Sec. 51. Consideration May Consist In Promise Or Act

The detriment sustained by one as a consideration may be either his promise or his act, whichever is responsive to the expression of the other side; but a promise to be a consideration must be a promise to do or refrain from doing a definite thing within an ascertainable time.

A promise on one side is a good consideration for a promise upon the other. In other words, it is not necessarily doing an act, but may be the making of a promise to do an act, which may constitute the consideration. This depends upon the requirements of the offer and acceptance. In all bilateral contracts the consideration for the promise of each is the promise of the other.

A promise cannot be a good consideration unless it binds one within a definite time to do or refrain from doing a definite thing, - a promise cannot be a considera-tion unless it is definite enough to be broken.

Example 41. A agreed to sell and K to buy at stipulated prices 10,000 barrels of oil as the buyer might desire them. Held to be no contract. "But suppose Kirk & Company do not desire, and do not order, or order in such quantities as would require a hundred years to complete

- is there any way open to the defendant to put plaintiffs in default?" 74

Example 42. N agreed to sell and K to buy all of a certain quality of pig iron which K would need, use or consume in its business during the coming season from July 9, 1879, to July 1, 1880. Held, a good contract. "It cannot be said that K was not bound by the contract. It has no right to purchase iron elsewhere for use in its business." 75

Where the promise is to sell, and the corresponding promise to buy, the needs of a future period, the period should be definite and the amount should be all that the buyer needs or all that he needs up to a certain amount, or, of course, a prescribed amount. It has been argued that it is not certain that the buyer will need any amount, and this has been answered by the statement that in all probability he will. But that answer is not the correct one. If the seller promises to sell and the buyer to buy, his needs during a certain future period, the consideration is in fact that the seller must stand ready to deliver at the prices and terms agreed on all that the buyer may order, and the buyer must, if he needs any of such commodity buy it from this seller at the prices and terms agreed upon. He gives up his right to buy elsewhere on possibly better terms.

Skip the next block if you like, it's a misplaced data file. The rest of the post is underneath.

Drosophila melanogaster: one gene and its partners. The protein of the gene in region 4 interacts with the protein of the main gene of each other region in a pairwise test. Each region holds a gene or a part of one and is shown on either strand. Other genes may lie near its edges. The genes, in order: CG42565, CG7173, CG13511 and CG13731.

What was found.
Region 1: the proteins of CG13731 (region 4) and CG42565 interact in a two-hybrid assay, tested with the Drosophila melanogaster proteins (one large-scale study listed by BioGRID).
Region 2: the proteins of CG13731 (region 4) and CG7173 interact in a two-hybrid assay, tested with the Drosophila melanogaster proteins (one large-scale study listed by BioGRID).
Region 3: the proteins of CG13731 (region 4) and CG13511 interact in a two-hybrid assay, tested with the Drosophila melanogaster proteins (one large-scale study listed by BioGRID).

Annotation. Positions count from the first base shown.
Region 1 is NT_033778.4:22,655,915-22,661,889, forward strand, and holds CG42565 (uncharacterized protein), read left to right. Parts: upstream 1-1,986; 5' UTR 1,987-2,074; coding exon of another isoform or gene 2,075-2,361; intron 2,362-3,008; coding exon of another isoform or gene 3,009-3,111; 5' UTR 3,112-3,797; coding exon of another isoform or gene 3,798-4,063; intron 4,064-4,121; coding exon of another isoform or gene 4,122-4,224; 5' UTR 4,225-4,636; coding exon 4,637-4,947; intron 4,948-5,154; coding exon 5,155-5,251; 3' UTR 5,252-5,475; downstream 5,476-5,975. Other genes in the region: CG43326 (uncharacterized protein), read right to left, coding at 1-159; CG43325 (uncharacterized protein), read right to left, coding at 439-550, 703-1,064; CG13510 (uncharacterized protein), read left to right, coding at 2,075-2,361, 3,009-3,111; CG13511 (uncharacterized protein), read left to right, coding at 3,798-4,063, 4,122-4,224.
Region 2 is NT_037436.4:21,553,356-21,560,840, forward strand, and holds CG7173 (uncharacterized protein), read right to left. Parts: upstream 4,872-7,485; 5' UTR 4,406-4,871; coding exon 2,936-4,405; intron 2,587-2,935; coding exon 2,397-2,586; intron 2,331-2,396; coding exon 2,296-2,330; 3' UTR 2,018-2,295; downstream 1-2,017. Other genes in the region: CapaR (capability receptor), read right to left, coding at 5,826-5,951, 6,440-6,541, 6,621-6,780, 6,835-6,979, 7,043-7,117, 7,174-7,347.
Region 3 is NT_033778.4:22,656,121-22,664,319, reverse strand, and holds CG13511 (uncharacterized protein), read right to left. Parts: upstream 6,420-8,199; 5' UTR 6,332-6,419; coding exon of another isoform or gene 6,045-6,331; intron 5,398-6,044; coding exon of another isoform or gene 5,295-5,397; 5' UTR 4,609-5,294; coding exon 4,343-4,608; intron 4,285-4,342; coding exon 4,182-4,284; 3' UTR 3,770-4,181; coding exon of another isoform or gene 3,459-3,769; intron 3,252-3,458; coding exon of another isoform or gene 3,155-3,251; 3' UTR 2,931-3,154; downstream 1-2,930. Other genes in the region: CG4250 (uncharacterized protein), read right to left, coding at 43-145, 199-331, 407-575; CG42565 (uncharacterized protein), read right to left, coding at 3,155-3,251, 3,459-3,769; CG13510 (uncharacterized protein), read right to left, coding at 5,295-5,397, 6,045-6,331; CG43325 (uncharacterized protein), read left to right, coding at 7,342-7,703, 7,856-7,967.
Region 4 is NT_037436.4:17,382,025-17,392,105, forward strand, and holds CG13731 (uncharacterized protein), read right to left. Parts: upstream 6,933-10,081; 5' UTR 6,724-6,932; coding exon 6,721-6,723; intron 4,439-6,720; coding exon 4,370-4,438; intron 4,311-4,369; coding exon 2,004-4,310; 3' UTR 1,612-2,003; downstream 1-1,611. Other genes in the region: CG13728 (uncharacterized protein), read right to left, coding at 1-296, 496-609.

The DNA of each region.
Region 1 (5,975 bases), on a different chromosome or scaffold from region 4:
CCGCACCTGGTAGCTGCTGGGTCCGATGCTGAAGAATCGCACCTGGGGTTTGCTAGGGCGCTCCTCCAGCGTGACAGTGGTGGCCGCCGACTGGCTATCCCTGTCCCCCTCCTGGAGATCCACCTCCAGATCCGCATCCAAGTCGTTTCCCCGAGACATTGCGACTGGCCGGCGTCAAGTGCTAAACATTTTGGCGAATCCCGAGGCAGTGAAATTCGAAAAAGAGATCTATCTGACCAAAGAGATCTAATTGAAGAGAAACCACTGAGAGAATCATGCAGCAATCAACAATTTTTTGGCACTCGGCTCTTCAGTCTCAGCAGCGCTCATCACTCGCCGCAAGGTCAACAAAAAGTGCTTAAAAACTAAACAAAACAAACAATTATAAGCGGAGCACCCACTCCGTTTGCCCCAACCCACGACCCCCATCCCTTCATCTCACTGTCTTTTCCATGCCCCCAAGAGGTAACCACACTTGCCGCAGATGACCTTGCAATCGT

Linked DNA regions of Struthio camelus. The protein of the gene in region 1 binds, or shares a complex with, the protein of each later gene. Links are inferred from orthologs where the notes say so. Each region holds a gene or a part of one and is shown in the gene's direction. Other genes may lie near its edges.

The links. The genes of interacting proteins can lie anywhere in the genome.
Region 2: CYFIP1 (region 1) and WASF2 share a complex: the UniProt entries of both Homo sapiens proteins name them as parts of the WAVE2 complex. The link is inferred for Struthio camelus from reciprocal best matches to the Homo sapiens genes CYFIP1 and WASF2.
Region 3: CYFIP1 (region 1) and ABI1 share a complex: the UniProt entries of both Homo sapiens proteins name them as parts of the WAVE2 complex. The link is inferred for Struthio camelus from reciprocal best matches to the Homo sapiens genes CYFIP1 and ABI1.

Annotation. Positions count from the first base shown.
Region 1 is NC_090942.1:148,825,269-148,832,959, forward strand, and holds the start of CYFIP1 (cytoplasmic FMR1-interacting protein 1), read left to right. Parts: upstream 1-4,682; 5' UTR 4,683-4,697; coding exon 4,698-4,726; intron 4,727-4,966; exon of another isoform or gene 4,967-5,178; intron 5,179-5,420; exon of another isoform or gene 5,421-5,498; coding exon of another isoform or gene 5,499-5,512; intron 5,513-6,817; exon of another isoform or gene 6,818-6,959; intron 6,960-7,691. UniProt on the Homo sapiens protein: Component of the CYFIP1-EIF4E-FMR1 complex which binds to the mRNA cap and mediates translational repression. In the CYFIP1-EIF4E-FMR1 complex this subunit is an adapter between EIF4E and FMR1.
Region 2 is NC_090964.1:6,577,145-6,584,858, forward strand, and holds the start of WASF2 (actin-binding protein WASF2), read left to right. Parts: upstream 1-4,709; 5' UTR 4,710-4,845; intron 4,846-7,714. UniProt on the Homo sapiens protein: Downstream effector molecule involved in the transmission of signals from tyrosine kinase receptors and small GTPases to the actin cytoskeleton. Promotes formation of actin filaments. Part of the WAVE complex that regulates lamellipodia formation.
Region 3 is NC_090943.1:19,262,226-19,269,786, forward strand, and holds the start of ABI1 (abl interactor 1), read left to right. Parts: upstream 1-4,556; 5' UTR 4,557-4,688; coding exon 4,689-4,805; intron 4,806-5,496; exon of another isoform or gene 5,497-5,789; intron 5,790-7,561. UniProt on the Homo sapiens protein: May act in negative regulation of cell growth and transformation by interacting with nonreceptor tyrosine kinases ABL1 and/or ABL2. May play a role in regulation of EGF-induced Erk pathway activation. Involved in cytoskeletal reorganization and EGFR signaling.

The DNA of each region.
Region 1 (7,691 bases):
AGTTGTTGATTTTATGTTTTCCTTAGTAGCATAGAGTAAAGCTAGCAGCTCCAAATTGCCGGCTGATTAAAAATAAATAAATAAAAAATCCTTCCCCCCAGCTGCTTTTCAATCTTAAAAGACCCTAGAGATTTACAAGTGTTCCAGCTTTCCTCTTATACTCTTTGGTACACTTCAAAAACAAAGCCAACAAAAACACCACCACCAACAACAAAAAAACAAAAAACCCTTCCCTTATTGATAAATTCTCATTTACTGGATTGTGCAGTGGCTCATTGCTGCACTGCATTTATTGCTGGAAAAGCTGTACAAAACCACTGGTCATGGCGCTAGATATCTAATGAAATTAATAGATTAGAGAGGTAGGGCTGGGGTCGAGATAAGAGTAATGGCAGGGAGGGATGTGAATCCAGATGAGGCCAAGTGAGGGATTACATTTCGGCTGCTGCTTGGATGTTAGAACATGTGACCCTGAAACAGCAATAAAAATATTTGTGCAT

74. American Cotton Oil Co. v. Kirk, 68 Fed. 791.

75. Nat. Furn. Co. v. Keystone Mfg. Co., 110 111. 427.

Sec. 52. Past Act

An act done prior to the promise sought to be enforced and therefore without reference to it does not constitute a legal detriment and therefore is not a consideration to support such subsequent promise and make it enforceable.

If one performs an act with no right to claim anything for doing it, and after that time a promise to pay him for doing it is made, such promise is without consideration and cannot be enforced. No detriment has been sustained by the promisee on the faith of the promise. One must not confuse such cases with the cases in which, where one does an act, he does it under such circumstances that he may reasonably demand compensation therefor. In such case we know there was really a promise, though not expressed, in reliance upon which the act was done. But if the act is without reference to receiving the reward afterwards promised, the subsequent promise is an unenforceable promise.